In the context of the gym, suffering through a workout means growth. If you really want to reach that next level, you’re going to have to push yourself. There’s no way around it, it’s a fact of training. 20 rep squats are the answer if you want tree trunk size legs.
It’s really fucking hard.
Why 20 Rep Squats?
The premise around 20 rep squats is you pick a weight you would do for 12 reps but squat for 20 reps. Sound intense? Because it is.
It will promote hypertrophy muscle growth due to the sheer volume you’ll be doing. Just like feeder exercises, it forces blood into the muscles resulting in mind-blowing pumps.
20 rep squats are a great exercise to build muscle endurance capacity. What that means is that it will help promote muscular endurance, allowing you to lift for longer periods of time.
You’ll be forced to reinforce good squat posture and even better motor patterns.
Warming Up for 20 Rep Squats
Warming up is going to be crucial here and I’d spend more time warming up here than lifting. Injuries increase when a proper warmup is neglected.
Banded X Walks
Start with Banded X walks, check them out here:
You’ll want larger and longer resistance bands here. The ones that most use would be too small. Here are the ones I recommend found on Amazon:
X Band walks will help you warm up your adductors, found on the inside of your leg. Squats are secretly an adductor exercise, so it only makes sense to warm up your adductor muscles.
But why should I care…..
Adductors and abductors both help you maintain a neutral pelvis as you walk, and even when you squat in the gym too.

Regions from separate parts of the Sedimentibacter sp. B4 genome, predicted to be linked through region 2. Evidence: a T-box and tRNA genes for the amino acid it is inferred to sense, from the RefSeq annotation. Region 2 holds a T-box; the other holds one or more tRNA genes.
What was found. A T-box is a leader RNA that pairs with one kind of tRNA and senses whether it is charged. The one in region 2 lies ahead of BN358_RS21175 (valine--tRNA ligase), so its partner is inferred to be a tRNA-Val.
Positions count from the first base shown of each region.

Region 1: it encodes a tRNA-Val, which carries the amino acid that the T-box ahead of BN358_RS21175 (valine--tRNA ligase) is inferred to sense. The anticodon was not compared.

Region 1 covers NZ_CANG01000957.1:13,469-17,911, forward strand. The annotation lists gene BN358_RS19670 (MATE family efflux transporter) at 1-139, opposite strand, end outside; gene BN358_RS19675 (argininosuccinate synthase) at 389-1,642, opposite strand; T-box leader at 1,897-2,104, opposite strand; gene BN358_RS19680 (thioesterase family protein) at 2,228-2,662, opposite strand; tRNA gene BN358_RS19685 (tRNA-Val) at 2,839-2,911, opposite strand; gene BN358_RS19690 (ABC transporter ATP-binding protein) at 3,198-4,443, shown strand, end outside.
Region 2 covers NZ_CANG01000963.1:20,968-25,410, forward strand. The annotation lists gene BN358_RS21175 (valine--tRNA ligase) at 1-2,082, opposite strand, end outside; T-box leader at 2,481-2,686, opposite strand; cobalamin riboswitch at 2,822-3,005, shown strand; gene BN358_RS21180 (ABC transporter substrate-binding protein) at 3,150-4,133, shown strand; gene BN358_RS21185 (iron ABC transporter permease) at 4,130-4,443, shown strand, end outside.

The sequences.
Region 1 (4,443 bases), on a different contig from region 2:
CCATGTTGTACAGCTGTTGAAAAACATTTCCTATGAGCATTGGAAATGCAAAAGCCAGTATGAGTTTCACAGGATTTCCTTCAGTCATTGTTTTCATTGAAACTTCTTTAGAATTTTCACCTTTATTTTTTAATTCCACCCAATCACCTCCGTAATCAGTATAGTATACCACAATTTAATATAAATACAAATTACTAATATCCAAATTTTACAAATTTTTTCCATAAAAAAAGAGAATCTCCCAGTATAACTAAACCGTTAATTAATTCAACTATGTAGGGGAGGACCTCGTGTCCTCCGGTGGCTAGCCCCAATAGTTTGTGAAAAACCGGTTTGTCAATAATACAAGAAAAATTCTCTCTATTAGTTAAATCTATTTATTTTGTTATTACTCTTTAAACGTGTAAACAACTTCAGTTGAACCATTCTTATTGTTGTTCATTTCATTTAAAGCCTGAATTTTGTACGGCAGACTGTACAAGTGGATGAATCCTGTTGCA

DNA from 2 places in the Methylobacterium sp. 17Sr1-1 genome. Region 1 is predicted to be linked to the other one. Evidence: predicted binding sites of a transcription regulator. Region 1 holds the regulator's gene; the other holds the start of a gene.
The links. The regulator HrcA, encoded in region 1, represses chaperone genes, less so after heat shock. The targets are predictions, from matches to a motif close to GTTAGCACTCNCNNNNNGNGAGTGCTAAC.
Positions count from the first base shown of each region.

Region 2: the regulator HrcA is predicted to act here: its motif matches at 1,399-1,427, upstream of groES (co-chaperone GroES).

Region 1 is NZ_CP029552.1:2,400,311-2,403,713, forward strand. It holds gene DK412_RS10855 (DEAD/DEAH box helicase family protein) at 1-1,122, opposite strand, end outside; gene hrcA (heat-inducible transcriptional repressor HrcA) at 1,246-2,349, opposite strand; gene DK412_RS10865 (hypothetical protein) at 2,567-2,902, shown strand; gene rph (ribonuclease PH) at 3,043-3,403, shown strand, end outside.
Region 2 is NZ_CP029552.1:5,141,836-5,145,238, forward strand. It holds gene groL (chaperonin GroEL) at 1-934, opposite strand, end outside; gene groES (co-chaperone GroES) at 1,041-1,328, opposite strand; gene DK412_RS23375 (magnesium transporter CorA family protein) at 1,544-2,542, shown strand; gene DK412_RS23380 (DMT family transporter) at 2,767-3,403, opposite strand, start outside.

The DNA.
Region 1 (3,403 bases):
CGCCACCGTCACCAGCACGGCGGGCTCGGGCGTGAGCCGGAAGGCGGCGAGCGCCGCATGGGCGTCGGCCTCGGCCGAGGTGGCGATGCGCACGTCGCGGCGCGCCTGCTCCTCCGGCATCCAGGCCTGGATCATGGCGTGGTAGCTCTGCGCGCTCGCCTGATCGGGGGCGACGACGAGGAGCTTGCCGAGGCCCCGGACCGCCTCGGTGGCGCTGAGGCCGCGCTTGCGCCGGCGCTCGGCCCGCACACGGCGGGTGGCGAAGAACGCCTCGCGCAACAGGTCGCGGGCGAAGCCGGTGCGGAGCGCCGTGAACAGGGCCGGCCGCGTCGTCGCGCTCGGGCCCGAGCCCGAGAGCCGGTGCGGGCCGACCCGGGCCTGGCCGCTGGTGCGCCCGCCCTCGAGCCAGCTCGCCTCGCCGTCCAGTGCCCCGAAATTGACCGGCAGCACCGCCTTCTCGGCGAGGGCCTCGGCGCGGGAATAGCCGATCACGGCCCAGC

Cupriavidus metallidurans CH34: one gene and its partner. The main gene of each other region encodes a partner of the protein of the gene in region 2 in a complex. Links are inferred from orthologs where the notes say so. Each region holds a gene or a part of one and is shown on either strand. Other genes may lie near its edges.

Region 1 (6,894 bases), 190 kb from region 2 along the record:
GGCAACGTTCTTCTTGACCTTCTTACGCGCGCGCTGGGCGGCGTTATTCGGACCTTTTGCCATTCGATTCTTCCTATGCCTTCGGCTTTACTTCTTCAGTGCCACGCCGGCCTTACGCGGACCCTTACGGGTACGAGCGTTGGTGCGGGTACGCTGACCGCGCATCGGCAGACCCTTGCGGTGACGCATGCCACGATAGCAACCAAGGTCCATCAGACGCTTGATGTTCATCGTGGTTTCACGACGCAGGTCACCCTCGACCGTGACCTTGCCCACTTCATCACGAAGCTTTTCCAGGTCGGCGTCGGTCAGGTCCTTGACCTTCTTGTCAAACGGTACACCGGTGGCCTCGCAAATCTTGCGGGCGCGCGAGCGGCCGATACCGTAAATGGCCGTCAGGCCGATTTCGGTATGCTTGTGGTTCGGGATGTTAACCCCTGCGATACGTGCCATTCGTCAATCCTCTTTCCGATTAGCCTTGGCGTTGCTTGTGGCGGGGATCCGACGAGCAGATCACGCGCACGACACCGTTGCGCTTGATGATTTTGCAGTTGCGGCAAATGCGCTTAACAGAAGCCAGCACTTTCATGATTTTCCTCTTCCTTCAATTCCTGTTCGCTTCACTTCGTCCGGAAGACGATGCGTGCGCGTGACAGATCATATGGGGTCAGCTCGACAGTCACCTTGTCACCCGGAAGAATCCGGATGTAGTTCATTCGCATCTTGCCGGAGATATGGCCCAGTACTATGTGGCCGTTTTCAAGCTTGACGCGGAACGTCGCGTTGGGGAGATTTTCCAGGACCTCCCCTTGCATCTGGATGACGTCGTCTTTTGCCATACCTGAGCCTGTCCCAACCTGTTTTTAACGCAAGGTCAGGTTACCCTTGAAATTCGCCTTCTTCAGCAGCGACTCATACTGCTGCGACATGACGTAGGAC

For example, if your left adductor is weaker or tighter than your right, this can cause a hip shift. Your hips will move as a way to compensate for the tight muscle, shifting the load (the goddamn barbell on your back) and increasing your risk of injury.
Strong abductors and adductors help prevent knee valgus, which is your knee caving inwards during squatting. Knee valgus can occur when your adductors (inside of the thigh) are stronger than your abductors (outside of the thigh).
Knee valgus can lead to knee problems, ACL tears and IT band syndrome if not addressed properly.
Foam Rolling Your Legs
Just like rotator cuff exercises, I find that most people spend too much time foam rolling before and after exercising. While there are some studies showing general improvement in training performance when foam rolling, it is just a tool to use. It can work for some, but not for others. As of writing this article, there is no concrete evidence showing the guaranteed benefits of foam rolling.
However, just like any muscle tissue, your legs can benefit from self-myofascial release. To put it simply, fascia is the connective tissue that connects muscles together.
Over time if you are inactive or perform poorly in certain planes (eg, overuse on one side versus the other), fascia can become “stiff” and immobile.
Myofascial release can help by releasing contracted muscles and increasing blood circulation throughout the body. Direct pressure is applied to certain muscle groups or individual muscles to help the fascia return to its normal, fluid state.